Leaving for Death Valley tomorrow - I'll be sure to take some pictures of Ubehebe Crater and the volcano at the Mirage. This will likely be the last new post until about a week from now, but look for the Erta'Ale Volcano Profile, maybe a new Mystery Volcano Photo and I'll leave a thread open for any new volcano news.
Colima in Mexico.
- Eruptions reader Tim Stone sent me this image from Japanese astronaut Soichi Noguchi's Twitpic feed - it is a stunner of the caldera on Jebel Marra in Sudan. The only known historical eruption for this volcano was ~2000 BC within the Deriba Caldera, but it has produced pyroclastic flows that travelled upwards of 30 km from the caldera.
- There are a couple new pictures from Colima in Mexico posted on the Colima Volcano Database. The picture show the growing phases of the dome since 2008 and the new lava flow on western side of the volcano.
- A number of Eruptions readers have mentioned an increase in activity at Costa Rica's Turrialba. OVSICORI said that it appears clear that new magma (spanish) is moving into the volcano based on the current seismicity and gas emissions at the volcano. Turrialba experienced its first phreatic eruption in the last 100 years in January, but new magma has yet to be seen at the summit crater.
- You can always count on great shots of volcanoes on the Kamchatka Peninsula from the NASA Earth Observatory team, and this new image of Klyuchevskaya (Kliuchevskoi). It shows the new dark grey ash from the current eruption on the snow the lines the flanks on the volcano. Some of the recent eruptions of Kliuchevskoi have produced plumes upwards of 6 km / 20,000 feet.
- Before I forget, here is this week's Smithsonian/USGS Weekly Volcano Activity Report.
- And for those of you not following the EyjafjallajÃ¶kull (Iceland) earthquake swarm thread, the swarm does continues to march on - the question still is, to what is it leading?
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Have a good time in Death Valley. Don't forget the offset cindercone at the south end of the valley below Jubilee Pass. Hopefully the flowers are blooming by now. They were just starting to sprout when we were there last month.
Volcanism in Dar Fur, Sudan ? If the region ever gets independency from that horrible bloodstained country, they might get electricity from geothermal energy, reducing their dependence of their unfriendly neighbour.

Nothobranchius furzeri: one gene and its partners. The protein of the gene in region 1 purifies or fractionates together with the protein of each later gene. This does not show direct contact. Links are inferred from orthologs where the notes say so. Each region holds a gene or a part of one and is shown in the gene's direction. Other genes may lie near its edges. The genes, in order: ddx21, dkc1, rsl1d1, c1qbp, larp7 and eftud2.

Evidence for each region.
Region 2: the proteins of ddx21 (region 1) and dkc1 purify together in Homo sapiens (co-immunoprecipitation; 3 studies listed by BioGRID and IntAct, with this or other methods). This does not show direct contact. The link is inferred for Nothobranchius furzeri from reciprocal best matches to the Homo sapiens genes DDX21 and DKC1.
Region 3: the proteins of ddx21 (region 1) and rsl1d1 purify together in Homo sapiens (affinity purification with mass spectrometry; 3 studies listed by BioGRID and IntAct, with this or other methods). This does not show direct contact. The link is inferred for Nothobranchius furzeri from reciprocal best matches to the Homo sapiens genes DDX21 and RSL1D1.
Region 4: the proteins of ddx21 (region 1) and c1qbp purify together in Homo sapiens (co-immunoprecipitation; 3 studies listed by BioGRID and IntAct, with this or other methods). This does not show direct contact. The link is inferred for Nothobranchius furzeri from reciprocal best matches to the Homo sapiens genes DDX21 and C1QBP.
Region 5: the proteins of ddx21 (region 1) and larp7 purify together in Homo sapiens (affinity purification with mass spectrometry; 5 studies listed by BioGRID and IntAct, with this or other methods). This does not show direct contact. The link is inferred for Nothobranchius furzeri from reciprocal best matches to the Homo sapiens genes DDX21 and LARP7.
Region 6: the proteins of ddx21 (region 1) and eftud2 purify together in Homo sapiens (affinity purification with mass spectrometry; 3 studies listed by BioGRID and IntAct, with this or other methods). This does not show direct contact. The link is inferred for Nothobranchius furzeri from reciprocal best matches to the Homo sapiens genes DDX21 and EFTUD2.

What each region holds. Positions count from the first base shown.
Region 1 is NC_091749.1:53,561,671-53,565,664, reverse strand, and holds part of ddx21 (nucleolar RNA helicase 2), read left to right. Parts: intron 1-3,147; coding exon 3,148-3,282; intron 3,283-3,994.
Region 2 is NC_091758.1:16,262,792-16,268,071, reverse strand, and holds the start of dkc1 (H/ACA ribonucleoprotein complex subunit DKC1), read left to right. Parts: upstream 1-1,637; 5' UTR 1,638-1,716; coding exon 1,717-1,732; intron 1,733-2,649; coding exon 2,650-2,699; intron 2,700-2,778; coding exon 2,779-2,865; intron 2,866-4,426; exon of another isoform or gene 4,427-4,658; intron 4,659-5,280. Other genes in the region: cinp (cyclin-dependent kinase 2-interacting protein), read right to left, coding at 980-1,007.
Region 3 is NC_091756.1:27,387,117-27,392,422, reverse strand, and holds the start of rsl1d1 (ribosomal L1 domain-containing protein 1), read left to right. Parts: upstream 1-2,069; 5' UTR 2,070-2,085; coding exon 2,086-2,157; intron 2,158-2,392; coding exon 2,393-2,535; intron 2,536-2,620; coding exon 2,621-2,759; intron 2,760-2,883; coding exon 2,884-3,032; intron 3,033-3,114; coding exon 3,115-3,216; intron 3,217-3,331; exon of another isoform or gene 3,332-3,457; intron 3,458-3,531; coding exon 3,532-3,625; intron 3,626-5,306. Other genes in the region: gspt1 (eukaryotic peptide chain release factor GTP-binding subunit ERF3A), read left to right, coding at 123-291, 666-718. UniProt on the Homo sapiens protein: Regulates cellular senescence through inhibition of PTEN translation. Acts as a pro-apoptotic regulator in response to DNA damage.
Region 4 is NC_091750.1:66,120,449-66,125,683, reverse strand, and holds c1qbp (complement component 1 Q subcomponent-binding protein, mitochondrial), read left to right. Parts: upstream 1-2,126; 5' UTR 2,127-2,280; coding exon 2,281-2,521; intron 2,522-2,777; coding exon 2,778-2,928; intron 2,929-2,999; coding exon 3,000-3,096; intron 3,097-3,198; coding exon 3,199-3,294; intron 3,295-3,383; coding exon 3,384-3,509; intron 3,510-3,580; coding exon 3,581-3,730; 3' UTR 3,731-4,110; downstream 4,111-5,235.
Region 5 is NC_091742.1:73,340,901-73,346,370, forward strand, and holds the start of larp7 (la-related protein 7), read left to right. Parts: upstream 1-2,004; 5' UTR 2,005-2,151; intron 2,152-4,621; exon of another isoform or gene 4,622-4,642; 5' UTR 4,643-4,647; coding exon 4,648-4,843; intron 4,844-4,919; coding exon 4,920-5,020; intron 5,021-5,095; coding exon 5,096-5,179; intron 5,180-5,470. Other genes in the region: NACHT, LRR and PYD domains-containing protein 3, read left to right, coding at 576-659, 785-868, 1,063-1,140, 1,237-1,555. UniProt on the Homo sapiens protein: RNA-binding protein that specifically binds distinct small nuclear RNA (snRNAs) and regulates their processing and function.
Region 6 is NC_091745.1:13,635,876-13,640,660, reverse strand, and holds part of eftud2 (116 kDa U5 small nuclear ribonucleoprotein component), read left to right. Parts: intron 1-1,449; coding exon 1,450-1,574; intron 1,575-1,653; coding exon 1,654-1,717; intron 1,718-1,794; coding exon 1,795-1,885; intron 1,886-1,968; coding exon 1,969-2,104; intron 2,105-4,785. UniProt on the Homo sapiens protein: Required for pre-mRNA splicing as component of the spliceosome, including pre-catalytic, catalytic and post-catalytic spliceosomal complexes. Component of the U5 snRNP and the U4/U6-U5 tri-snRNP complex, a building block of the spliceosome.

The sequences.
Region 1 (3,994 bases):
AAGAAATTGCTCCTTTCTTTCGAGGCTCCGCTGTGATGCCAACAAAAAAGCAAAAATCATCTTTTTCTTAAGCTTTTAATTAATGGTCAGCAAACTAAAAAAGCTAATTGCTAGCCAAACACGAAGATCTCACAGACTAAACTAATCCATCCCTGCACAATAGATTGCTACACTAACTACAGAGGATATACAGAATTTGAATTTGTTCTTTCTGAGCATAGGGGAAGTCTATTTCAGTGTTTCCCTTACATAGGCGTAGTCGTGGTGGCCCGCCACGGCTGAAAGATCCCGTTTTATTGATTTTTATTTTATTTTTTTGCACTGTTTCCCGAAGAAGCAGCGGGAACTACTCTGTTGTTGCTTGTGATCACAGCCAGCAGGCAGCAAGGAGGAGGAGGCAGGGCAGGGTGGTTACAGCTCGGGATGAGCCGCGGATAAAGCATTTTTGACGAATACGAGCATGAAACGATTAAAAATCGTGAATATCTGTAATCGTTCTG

With their luck, they are likely to get a disastrous eruption when the other troubles settle down....
Turrialba may not have surface lava yet but it is getting closer by the day. This one may go before Iceland.
Vigorous degassing and possible small rock slides on the web cam.
what kind of the name is EyjafjallajÃ¶kull
where did they come up with that one the newspaper?
try saying EyjafjallajÃ¶kull 3 time fast
Turrialba is already glowing at night - see photo at http://www.ovsicori.una.ac.cr/informes_prensa/2010/turrialba_boletin_te…
I'm excited as I am planning a trip to Costa Rica in May!
@ David (#4) ""what kind of the name is EyjafjallajÃ¶kull""
It's Icelandic as is apparent from Dr Klemetti's notes. Eyj is island, fjall mountain and jÃ¶kull glacier. What kind of comment is yours, genuine or condescending?
@Mike, That's a pretty dirty plume for a degassing volcano.. It's certainly got a lot thicker over the last week or so. What do you think is making it so brown? Heavy SO2 concentration?
I would have thought fine ash particles, and the fact that the light source is directly behind it and low in the sky.
The fact that there is glow at night suggests there is magma near the surface and tiny particles of it may be carried aloft with the plume along with increasing density of gas.
On the other hand, the glow might be due to gas ignition. I've seen this happen at a couple of volcanoes.
The plume has a brown/orange tinge in the day light.
I have done a lot of photography in my day including working for several photographic companies. I would say most if not all of the glow is from the back lit subject and not due too a ground based light source.
Mud Volcanoes from space!
Dasnowskier, I was referring to the nighttime shot, not the daytime backlit one. There is no nighttime light source at Turrialba other than the volcano itself.
The lava pond at Kilauea is back on camera tonight.
Don't forget DST...
@mike . When I looked at the web cam at night I saw no glow. There may have been one just not when I looked.
I would love to see a glow. I agree there is no night time light source except the town in the valley and that a very dim.
The link I posted above has a photo of the glow:
Go to the bottom of the last page, where there is a reference to incandescence in the crater (in Espanol).
oooo, yup the pic at the bottom definitely has "glow", and you can see the light from the village in the background.
The Costa Rican volcanologists describe the pic as showing incandescence in the crater, not as reflected glow from a background village. If they have misinterpreted their own photo that would be pretty surprising!
Glow does not show up on the webcam but a time exposure would be more sensitive and I assume that is what the posted pic is.
That is a very good time exposure. I did not mean to imply it was a reflection from the village.
Lava must be at the surface.
I don't know yet whether the crater glow is from fresh magma or from high-temperature fumaroles heating the surrounding rock..but either way, Turrialba is definitely heating up.
when was the last eruption
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